BEWARE ARENA AIR
Bacteria-laden dust in riding rings poses a health risk to horses and riders alike.
A study from Germany underscores the potential dangers that bacteria-laden arena dust pose to horses and riders alike.
Although recurrent airway obstruction and inflammatory airway diseases in horses are caused by many factors, “exposure to inhaled dust and attached bacteria and fungi is a major contributor to respiratory problems,” says Nina Volkmann of the Institute for Animal Hygiene, Animal Welfare and Farm Animal Behavior of the University of Veterinary Medicine Hannover.
To determine the levels of bacteria in arena dust, the researchers collected air samples from four indoor riding arenas monthly over a oneyear period.
On each occasion, a preliminary sample was taken before a riding session began— when the footing had been undisturbed for 10 hours— and a second one was taken immediately after riding concluded. Researchers collected samples at four points along both the short and long sides of the arena and at two different heights, one approximately at the level of a horse’s nostrils and another at the height of the rider’s head.
Analysis of the 1,335 collected samples revealed that the bacterial loads in the airborne particles in all four arenas increased significantly after the footing had been stirred up by riding. Researchers found that 80 percent of the airborne bacteria was Staphylococcus xylosus.
“The exact impact of the predominant species identified in this study ( Staphylococcus spp.) on the health of riders and horses remains unknown, but Staphylococci have been described to be involved in respiratory diseases,” says Volkmann. “Moreover, these bacteria do not originate from the environment but from warm-blooded species, which means they are important indicators of contamination. If such indicators occur, it can be assumed that other bacteria such as Enterococci or Streptococci are also present in the air of riding arenas, which can have further effects on the development of diseases.”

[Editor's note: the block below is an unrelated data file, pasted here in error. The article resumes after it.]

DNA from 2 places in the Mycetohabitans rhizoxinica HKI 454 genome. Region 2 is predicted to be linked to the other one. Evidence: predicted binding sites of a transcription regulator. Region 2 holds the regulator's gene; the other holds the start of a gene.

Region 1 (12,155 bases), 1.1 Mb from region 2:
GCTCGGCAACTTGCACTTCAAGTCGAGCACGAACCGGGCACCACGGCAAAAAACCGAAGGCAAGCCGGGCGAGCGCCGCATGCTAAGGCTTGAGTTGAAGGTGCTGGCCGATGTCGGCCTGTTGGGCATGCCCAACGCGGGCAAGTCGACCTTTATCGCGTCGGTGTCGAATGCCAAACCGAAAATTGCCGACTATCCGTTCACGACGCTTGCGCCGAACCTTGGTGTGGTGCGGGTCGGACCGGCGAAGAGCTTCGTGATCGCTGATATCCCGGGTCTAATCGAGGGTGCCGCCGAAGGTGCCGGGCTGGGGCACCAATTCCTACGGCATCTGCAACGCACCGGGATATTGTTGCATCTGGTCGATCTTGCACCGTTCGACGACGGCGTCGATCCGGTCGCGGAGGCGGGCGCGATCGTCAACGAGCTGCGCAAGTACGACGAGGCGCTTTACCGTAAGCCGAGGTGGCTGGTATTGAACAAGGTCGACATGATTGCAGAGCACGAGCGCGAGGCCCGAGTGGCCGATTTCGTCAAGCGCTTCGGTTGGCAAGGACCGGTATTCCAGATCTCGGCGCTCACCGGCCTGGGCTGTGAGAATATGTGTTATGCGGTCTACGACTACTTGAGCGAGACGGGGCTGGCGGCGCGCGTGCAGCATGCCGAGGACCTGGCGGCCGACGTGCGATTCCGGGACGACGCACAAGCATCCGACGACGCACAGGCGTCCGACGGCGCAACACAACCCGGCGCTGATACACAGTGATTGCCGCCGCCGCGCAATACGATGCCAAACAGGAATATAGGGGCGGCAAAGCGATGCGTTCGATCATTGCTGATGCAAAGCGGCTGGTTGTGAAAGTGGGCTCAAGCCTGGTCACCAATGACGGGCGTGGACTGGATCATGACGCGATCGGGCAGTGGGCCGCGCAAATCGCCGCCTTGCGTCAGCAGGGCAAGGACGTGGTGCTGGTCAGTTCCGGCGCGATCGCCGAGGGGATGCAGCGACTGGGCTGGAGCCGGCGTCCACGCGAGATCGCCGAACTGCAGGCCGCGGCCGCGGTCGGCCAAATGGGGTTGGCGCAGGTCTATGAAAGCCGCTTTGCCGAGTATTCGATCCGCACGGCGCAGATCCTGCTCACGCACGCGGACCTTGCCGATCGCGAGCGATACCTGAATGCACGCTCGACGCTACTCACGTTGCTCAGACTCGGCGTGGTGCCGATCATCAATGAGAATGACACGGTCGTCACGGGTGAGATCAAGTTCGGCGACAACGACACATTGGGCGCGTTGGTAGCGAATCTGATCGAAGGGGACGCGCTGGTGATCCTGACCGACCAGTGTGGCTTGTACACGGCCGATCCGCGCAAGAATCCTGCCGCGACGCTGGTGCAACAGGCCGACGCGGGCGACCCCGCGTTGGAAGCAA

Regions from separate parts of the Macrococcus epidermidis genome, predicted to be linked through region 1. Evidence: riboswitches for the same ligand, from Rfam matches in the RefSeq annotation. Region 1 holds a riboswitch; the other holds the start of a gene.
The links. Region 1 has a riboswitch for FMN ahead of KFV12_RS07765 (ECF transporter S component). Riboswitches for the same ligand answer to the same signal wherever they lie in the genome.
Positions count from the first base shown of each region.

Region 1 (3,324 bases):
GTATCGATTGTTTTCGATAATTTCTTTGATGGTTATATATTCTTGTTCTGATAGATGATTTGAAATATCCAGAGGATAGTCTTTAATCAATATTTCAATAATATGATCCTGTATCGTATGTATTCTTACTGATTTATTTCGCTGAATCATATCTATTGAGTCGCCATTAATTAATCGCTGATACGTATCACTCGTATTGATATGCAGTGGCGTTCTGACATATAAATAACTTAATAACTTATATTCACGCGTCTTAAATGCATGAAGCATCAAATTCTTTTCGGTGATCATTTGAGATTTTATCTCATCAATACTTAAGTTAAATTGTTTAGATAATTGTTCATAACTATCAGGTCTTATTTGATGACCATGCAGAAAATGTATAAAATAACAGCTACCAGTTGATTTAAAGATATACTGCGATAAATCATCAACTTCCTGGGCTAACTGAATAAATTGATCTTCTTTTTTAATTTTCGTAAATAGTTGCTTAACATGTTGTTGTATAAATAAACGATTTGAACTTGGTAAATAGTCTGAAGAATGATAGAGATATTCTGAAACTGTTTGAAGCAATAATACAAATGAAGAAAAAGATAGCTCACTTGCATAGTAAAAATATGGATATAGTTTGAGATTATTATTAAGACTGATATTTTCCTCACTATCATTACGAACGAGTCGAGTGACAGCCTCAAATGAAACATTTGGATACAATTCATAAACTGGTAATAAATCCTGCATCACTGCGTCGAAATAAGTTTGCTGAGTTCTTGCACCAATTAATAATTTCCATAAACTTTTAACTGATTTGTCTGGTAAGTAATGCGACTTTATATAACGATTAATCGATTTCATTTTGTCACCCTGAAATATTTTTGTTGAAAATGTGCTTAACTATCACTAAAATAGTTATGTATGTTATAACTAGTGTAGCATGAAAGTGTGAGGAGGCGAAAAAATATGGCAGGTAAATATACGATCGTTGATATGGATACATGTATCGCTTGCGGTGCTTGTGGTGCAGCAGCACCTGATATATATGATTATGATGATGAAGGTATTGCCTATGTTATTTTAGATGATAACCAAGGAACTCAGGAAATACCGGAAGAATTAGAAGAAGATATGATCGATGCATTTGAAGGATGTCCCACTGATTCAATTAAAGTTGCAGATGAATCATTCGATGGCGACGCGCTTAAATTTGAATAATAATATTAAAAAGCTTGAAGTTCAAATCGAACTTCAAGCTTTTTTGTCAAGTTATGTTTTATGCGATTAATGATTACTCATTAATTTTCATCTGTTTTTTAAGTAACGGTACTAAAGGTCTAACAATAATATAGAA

Even if a horse doesn’t have any respiratory conditions, the inhalation of dust and the bacteria it carries can be harmful, says Volkmann. “Previous studies verified that higher dust environments are associated with an increased degree of airway inflammation and might facilitate the development of that condition in otherwise healthy horses,” she says. “Contaminated breathing air (in riding arenas) should, therefore, always be avoided—in healthy horses as well as in horses with known respiratory illness.”
The researchers were surprised to find no significant difference between the bacterial loads at the horse’s nostril level and the rider’s level, says Volkmann. “We would have expected to find higher bacterial burden at the height of the horses’ breathing zone, as the footing material was probably a considerable source of airborne bacteria and, thus, the horses’ noses were closer to this source. However, the air circulation in the arenas is an important factor, linking the arena to other adjacent places where dust is present, such as the barn area with straw and hay.”
That means that not only are riders at risk, but people on the ground in the arena are, too. “Depending on the condition of the arena, even instructors can experience health impairment. Breathing is deeper and the potential exposure to air pollution is worse when performing or riding, but often instructors stay longer in arenas than single riders.”
There are ways to reduce the amount of dust and bacteria in riding areas, says Volkmann. “Picking up manure from arenas will reduce the risk of inhaling harmful microorganisms—for both horses and riders, given that strains of Escherichia coli and other fecal bacteria can dwell in the litter or footing material and can settle on the dust particles,” she says. “Moreover, the footing material should be regularly maintained, pulled straight and watered to avoid dust development.”
Reference: “Bacterial burden in the air of indoor riding arenas,” Agriculture, December 2022